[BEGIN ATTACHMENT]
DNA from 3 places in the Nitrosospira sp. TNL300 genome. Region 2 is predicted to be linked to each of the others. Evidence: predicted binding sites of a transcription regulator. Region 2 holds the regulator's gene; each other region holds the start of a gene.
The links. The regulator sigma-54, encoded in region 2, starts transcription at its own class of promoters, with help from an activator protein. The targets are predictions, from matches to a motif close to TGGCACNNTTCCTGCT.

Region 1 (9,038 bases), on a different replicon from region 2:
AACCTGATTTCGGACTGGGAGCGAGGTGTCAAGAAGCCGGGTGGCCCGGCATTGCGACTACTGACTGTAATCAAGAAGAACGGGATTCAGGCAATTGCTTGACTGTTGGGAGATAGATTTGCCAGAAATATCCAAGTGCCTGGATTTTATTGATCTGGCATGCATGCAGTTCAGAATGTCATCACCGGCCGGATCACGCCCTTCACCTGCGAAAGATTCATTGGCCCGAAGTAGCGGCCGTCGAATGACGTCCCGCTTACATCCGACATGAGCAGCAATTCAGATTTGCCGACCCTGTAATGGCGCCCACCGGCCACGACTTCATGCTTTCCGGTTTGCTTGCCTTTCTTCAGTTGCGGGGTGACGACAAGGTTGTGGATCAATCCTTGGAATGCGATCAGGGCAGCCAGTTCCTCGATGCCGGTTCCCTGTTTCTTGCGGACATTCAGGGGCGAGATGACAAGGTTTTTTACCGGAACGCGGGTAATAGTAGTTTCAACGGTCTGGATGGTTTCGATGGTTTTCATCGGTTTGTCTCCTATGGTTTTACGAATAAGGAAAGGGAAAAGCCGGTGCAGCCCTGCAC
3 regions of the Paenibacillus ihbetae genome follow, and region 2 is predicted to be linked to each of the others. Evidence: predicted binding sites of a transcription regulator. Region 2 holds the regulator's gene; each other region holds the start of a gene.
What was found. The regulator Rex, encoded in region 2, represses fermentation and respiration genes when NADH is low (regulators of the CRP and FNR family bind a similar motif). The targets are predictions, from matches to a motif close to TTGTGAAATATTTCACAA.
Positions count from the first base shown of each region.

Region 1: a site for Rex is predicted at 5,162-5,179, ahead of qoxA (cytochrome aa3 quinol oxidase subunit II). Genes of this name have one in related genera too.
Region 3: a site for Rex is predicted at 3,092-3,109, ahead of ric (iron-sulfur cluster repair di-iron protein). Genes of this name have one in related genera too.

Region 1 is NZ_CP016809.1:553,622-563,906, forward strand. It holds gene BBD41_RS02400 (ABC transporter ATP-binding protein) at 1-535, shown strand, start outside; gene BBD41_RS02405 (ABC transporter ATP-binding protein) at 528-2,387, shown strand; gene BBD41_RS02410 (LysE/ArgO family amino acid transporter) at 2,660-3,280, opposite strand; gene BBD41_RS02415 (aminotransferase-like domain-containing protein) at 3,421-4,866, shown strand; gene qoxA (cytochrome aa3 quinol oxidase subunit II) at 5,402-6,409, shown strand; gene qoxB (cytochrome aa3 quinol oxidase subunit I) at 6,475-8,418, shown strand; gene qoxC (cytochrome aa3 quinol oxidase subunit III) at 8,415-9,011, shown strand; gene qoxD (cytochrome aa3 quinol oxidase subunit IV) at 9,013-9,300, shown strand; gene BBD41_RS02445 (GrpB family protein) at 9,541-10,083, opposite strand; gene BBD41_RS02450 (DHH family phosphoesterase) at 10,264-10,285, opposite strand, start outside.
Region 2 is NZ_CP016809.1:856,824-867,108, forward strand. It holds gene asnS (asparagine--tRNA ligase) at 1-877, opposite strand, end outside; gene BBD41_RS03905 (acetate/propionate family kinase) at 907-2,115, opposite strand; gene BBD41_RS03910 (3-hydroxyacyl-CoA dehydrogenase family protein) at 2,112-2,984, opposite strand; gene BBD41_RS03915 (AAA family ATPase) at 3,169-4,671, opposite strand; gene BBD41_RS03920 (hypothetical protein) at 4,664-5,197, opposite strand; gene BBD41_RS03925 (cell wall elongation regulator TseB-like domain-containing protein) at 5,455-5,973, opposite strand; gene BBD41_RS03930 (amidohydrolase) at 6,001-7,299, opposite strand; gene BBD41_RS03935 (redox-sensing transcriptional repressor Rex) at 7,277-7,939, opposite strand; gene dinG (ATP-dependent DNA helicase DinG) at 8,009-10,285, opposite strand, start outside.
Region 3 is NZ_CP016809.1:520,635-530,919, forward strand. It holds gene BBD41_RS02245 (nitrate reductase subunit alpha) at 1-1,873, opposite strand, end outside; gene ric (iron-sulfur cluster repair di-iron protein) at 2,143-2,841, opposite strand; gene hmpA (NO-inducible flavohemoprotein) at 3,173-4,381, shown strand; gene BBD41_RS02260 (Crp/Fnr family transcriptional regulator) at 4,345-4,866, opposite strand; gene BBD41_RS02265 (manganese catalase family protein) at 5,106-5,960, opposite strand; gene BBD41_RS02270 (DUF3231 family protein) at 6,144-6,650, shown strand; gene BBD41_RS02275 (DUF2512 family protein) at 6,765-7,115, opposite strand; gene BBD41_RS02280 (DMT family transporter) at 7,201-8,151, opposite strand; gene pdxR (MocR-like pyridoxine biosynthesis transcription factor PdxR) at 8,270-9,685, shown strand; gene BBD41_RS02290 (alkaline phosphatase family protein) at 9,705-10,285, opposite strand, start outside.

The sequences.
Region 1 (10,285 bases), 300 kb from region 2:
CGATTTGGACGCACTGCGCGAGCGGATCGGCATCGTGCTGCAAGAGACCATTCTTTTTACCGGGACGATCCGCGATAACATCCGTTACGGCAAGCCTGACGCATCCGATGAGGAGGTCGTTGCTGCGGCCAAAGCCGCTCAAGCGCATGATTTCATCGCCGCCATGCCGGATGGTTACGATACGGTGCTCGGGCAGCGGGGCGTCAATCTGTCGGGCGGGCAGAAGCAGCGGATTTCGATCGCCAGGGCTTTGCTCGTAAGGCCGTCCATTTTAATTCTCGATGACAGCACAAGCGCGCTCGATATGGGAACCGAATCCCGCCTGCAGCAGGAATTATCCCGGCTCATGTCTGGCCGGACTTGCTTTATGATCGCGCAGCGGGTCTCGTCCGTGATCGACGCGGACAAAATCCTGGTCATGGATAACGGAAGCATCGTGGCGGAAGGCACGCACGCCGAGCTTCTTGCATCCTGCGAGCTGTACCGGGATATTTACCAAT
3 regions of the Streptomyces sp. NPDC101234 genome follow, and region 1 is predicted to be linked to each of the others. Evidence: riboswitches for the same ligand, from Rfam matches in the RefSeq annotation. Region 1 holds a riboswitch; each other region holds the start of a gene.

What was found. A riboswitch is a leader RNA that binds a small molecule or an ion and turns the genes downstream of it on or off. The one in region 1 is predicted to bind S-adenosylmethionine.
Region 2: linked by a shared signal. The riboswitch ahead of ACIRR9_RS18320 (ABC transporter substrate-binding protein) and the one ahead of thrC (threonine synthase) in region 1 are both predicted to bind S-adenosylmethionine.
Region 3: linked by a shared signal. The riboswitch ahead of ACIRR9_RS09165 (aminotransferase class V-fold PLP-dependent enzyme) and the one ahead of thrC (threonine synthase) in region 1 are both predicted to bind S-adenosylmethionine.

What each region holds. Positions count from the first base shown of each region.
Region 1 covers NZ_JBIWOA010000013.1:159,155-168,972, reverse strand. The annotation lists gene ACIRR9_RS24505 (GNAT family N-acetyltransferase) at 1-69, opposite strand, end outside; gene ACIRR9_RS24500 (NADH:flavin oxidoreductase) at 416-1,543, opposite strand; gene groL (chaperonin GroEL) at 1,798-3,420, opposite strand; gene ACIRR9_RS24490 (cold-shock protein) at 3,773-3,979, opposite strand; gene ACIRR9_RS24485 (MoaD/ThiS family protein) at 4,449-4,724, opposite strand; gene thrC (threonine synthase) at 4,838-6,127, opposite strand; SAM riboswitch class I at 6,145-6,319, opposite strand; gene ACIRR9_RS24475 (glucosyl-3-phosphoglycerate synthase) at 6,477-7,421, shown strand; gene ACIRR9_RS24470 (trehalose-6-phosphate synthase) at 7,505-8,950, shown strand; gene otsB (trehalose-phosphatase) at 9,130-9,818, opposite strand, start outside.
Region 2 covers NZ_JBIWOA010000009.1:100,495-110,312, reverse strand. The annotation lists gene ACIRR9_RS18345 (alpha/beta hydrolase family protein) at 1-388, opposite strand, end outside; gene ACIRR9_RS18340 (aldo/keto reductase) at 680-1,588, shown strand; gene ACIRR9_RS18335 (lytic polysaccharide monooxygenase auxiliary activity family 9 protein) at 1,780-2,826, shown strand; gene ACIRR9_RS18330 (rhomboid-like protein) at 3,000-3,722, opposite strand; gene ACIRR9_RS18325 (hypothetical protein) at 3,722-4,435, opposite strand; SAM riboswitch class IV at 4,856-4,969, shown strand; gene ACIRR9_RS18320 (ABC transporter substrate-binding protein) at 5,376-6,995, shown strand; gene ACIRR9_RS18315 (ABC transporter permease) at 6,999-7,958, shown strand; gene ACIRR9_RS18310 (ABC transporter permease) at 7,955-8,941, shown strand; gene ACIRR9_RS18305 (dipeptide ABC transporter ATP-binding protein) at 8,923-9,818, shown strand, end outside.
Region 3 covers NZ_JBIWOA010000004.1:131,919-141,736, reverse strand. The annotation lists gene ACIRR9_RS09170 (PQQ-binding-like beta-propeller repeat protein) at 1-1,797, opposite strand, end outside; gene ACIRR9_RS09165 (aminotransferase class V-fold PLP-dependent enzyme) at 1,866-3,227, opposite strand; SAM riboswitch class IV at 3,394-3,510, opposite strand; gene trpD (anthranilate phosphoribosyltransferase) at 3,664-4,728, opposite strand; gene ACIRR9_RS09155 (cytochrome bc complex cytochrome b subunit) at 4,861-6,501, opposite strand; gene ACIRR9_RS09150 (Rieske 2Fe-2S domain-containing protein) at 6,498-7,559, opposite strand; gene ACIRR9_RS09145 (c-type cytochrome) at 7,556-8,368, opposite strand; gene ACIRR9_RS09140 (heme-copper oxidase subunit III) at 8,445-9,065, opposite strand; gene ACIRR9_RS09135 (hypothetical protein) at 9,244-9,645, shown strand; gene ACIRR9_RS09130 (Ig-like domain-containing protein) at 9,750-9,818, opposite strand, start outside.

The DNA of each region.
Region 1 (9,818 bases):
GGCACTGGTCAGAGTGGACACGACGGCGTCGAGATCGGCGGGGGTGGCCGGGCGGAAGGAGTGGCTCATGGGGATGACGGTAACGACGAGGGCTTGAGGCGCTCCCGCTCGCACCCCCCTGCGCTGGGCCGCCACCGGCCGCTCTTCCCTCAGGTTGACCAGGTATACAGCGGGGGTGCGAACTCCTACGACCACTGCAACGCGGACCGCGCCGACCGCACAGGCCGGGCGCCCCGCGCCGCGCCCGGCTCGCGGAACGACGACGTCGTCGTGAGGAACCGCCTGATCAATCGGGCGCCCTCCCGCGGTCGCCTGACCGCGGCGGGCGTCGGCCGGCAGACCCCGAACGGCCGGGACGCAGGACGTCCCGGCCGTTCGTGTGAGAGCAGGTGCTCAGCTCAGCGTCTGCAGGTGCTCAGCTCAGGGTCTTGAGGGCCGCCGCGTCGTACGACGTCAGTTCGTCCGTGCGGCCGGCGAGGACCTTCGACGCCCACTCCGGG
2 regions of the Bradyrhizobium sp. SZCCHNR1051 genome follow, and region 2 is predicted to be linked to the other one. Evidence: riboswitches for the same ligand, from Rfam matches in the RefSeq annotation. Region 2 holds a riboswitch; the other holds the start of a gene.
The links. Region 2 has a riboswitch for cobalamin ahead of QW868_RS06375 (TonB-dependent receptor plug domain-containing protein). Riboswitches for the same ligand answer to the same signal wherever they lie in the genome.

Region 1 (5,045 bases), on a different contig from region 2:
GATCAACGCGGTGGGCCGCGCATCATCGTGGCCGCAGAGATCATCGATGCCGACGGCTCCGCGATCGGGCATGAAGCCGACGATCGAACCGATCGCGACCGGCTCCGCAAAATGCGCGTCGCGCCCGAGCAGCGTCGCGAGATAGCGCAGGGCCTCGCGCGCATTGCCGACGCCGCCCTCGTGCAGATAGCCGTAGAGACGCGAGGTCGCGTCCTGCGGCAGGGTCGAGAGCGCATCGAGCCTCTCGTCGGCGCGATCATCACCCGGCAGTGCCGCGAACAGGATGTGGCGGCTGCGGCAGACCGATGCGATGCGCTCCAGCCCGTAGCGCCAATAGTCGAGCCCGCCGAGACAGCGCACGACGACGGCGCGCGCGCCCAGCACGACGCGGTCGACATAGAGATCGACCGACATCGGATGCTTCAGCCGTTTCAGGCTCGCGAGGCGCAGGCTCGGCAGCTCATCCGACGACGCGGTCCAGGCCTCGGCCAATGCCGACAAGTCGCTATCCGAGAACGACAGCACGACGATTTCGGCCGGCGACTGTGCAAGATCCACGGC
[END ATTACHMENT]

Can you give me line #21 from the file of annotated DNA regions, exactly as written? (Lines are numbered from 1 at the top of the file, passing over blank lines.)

Region 1 covers NZ_JBIWOA010000013.1:159,155-168,972, reverse strand. The annotation lists gene ACIRR9_RS24505 (GNAT family N-acetyltransferase) at 1-69, opposite strand, end outside; gene ACIRR9_RS24500 (NADH:flavin oxidoreductase) at 416-1,543, opposite strand; gene groL (chaperonin GroEL) at 1,798-3,420, opposite strand; gene ACIRR9_RS24490 (cold-shock protein) at 3,773-3,979, opposite strand; gene ACIRR9_RS24485 (MoaD/ThiS family protein) at 4,449-4,724, opposite strand; gene thrC (threonine synthase) at 4,838-6,127, opposite strand; SAM riboswitch class I at 6,145-6,319, opposite strand; gene ACIRR9_RS24475 (glucosyl-3-phosphoglycerate synthase) at 6,477-7,421, shown strand; gene ACIRR9_RS24470 (trehalose-6-phosphate synthase) at 7,505-8,950, shown strand; gene otsB (trehalose-phosphatase) at 9,130-9,818, opposite strand, start outside.